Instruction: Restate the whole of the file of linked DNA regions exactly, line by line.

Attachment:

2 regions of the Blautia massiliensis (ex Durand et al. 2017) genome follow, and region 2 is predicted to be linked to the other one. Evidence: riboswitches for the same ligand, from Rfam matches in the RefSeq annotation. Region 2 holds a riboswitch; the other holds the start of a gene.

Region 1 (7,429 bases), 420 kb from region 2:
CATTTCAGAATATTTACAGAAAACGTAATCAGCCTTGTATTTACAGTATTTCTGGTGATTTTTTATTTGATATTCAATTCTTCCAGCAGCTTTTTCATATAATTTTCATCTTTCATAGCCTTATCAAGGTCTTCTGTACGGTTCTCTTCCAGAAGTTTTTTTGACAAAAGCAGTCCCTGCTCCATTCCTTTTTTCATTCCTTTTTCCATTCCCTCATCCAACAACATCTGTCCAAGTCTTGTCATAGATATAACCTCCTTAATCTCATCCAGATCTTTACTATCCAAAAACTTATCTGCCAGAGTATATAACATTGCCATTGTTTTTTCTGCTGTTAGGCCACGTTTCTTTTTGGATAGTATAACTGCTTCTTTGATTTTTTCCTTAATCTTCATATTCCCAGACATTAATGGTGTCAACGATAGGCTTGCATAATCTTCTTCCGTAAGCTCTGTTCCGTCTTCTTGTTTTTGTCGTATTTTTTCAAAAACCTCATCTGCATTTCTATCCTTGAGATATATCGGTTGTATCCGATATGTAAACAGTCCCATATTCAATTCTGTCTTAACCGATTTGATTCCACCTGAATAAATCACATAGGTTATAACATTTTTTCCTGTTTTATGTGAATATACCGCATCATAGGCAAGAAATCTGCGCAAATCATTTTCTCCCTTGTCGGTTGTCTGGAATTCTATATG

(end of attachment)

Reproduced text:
2 regions of the Blautia massiliensis (ex Durand et al. 2017) genome follow, and region 2 is predicted to be linked to the other one. Evidence: riboswitches for the same ligand, from Rfam matches in the RefSeq annotation. Region 2 holds a riboswitch; the other holds the start of a gene.

Region 1 (7,429 bases), 420 kb from region 2:
CATTTCAGAATATTTACAGAAAACGTAATCAGCCTTGTATTTACAGTATTTCTGGTGATTTTTTATTTGATATTCAATTCTTCCAGCAGCTTTTTCATATAATTTTCATCTTTCATAGCCTTATCAAGGTCTTCTGTACGGTTCTCTTCCAGAAGTTTTTTTGACAAAAGCAGTCCCTGCTCCATTCCTTTTTTCATTCCTTTTTCCATTCCCTCATCCAACAACATCTGTCCAAGTCTTGTCATAGATATAACCTCCTTAATCTCATCCAGATCTTTACTATCCAAAAACTTATCTGCCAGAGTATATAACATTGCCATTGTTTTTTCTGCTGTTAGGCCACGTTTCTTTTTGGATAGTATAACTGCTTCTTTGATTTTTTCCTTAATCTTCATATTCCCAGACATTAATGGTGTCAACGATAGGCTTGCATAATCTTCTTCCGTAAGCTCTGTTCCGTCTTCTTGTTTTTGTCGTATTTTTTCAAAAACCTCATCTGCATTTCTATCCTTGAGATATATCGGTTGTATCCGATATGTAAACAGTCCCATATTCAATTCTGTCTTAACCGATTTGATTCCACCTGAATAAATCACATAGGTTATAACATTTTTTCCTGTTTTATGTGAATATACCGCATCATAGGCAAGAAATCTGCGCAAATCATTTTCTCCCTTGTCGGTTGTCTGGAATTCTATATG